Tuesday , 17 September 2019
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Taming Wild Drivers

Goa must enforce high penalty regime to save human lives on roads

Chief Minister Pramod Sawant has said that his government will consider implementing the newly amended Motor Vehicles Act providing for heavy penalties for violations only after carrying out a ‘comparative study.’ This is an indication that the high penalties–which the ministry of road transport decided to impose in order to reduce the number of accidents and human casualties–would not be implemented in Goa any time soon. Goa has joined other states that too have shown reluctance to enforce the new rules. Punjab, West Bengal, Rajasthan and Madhya Pradesh, which have non-BJP governments, have said that fines are excessive. The states where the Bharatiya Janata Party is in power have not said so in clear terms. High penalties have been introduced because low penalties have failed to deter drivers.

More than a lakh lives are lost annually in the country due to accidents owing to the violations of traffic rules by drivers. The drivers who follow rules have nothing to fear, whether the penalties are low or high. It is the drivers who do not follow rules who are scared by the new rules.

The Goa government’s delaying approach would only embolden the drivers who habitually do not follow traffic rules. The Chief Minister or Transport Minister must not forget that every day one person dies in Goa in a road accident. So every single day of delay by them is going to cause one death. Who are they trying to protect? They might end up dampening the spirit of transport department officials who were ready to enforce the new rules from today. Transport Minister Mauvin Godinho’s statement that he would seek the opinion of officers of his department on the new rules has no meaning, as the state government has no power to modify or reduce the amounts of fines provided for in the new rules. His department has no option but to impose the fines mentioned in the new rules. All that the minister’s statement is going to do is to rouse the spirits of the habitual violators of traffic rules and not those of his officials whom he otherwise advises to implement rules in a strict, efficient, quick and lawful manner.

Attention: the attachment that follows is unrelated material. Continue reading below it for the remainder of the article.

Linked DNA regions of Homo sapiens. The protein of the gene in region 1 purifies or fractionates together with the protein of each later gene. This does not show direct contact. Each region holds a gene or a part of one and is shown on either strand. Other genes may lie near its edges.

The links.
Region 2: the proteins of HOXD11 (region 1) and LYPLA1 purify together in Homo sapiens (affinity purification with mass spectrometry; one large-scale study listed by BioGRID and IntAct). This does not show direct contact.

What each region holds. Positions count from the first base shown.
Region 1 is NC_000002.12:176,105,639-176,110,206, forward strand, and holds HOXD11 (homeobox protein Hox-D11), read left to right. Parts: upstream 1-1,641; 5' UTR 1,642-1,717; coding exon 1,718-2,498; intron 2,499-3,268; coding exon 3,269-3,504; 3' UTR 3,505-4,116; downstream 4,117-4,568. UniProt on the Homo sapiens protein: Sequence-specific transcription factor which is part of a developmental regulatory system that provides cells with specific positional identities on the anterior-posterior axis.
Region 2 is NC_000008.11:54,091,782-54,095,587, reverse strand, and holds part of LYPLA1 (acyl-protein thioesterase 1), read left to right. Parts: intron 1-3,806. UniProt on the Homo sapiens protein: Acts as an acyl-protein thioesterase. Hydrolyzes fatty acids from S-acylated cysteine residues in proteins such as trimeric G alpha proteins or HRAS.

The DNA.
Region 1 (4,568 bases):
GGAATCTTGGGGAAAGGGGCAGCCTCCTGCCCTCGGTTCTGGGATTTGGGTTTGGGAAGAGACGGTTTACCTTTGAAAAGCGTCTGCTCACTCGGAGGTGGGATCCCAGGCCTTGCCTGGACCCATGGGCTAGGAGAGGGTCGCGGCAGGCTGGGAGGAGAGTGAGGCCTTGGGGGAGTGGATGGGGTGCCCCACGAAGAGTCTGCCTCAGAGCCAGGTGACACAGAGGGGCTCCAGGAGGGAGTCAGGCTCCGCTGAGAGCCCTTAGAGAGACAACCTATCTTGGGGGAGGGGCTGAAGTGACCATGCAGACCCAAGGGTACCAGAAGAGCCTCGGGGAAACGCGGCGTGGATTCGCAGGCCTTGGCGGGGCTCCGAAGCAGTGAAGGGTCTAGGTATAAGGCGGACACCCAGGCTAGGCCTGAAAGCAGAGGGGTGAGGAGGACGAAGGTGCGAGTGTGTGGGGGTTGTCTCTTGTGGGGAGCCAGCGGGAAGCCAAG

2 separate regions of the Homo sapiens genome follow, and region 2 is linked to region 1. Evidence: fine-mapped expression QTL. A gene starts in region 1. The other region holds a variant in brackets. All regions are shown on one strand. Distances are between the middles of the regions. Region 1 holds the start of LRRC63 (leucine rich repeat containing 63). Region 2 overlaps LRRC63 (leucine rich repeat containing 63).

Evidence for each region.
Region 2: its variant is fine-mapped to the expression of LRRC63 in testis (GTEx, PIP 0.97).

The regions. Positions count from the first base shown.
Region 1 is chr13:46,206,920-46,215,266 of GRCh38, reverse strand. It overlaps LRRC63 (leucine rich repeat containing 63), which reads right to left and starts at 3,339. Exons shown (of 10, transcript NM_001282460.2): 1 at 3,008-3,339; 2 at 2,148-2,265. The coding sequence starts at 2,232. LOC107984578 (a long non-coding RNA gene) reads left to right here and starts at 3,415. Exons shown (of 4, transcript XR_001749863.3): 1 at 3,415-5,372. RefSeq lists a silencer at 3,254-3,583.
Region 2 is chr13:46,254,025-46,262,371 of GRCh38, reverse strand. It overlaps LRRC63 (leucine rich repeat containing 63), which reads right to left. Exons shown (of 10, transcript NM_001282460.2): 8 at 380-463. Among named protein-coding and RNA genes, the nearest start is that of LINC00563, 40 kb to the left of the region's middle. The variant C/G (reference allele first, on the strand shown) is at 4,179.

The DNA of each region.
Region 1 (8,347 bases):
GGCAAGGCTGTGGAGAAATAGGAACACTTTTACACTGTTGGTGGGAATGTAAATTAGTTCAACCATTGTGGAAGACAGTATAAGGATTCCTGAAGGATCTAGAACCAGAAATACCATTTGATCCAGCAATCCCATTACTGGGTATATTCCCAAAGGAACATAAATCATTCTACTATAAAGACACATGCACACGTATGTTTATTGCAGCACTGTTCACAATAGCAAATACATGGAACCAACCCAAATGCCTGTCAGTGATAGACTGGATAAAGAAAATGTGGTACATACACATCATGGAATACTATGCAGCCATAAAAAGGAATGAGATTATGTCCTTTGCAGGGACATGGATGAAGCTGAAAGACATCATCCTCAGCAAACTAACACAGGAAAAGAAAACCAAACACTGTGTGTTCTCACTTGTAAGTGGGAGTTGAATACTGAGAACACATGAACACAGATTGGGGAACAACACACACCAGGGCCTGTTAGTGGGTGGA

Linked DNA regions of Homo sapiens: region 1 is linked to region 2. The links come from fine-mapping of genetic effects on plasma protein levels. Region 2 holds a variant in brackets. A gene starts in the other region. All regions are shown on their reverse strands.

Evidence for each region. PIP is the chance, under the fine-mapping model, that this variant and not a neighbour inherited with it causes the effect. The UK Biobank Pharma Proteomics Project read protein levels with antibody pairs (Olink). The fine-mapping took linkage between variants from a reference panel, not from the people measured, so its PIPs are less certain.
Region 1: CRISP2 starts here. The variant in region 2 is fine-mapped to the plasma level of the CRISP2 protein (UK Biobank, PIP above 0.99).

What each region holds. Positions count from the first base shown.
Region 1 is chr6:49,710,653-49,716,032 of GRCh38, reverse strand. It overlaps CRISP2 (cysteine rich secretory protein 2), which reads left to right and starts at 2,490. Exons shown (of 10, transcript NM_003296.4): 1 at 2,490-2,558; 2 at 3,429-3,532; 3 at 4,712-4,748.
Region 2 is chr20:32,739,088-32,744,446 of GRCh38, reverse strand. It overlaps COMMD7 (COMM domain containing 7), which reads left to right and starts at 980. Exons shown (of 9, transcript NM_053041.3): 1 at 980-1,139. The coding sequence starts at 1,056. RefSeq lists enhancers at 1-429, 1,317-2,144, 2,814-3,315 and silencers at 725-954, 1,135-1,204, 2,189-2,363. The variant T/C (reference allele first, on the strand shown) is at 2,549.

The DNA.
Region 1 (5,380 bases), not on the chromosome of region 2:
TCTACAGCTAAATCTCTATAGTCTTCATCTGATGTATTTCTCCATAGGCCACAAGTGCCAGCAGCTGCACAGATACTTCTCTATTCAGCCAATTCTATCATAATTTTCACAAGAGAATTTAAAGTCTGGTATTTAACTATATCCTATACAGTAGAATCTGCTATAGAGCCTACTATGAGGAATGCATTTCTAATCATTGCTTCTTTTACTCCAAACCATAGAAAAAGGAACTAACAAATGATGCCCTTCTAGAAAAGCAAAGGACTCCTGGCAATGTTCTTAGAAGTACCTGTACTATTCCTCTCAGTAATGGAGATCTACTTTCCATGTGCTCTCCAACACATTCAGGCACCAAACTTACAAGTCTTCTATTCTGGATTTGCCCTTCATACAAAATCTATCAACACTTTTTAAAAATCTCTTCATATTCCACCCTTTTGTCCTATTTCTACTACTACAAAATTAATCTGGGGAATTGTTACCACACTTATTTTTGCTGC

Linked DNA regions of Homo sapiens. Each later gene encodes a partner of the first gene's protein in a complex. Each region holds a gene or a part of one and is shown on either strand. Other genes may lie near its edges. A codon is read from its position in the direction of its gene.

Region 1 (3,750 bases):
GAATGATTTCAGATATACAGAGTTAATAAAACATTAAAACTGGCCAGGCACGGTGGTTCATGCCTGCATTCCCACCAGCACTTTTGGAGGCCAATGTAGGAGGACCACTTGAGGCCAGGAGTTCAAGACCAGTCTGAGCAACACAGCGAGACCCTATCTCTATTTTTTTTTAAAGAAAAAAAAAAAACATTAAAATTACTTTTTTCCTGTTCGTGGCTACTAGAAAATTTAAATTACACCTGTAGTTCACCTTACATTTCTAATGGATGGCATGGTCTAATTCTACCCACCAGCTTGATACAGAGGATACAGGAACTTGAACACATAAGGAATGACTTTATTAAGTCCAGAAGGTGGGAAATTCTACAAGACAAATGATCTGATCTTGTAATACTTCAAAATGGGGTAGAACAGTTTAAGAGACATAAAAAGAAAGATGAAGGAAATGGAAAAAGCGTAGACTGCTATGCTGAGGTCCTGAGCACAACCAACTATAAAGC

Perhaps Union Transport Minister Nitin Gadkari needs to intervene in Goa and other states that are seeking to delay implementation of the new rules. His ministry has made it clear that the 63 clauses of the newly amended law do not require framing of new rules by states and can be directly implemented. The major states which have enforced the new rules by notifying compoundable offences in totality are Karnataka, Kerala, Tamil Nadu, Odisha, Bihar, Jharkhand and Haryana. According to the amended MVA, there are 24 offences that can be compounded and paid on the spot. The violators need not be taken to court.

The state transport department has to notify the officials who can compound the offences and collect fines on the spot. These officials have the option to charge an amount of fine appropriate to the crime for some offences where the new rules the fines could be “upto” to a certain amount, and “not less than” and “not more than” a certain amount.

The Goa government should not delay enforcement of the new rules. The central government  has established a uniformity in the law relating to traffic violations across the country in order to redress the complaint of penalties being low in some states and high in others. High penalties are aimed at preventing accidents and saving lives. One of the most important principles of statecraft since ancient times has been instilling fear in the minds of violators and potential violators to prevent crime.

The imposition of high penalties by the Union transport ministry is informed by the same principle. Low fines and lesser non-financial penalties have not served the purpose of reducing the number of accidents. Chief Minister Pramod Sawant and Transport Minister Mauvin Godinho must realize the danger of delaying enforcement of the high penalties and ask the transport department to go ahead with their enforcement. They should ask the transport and police departments to general mass awareness of the high penalties at the same time. 

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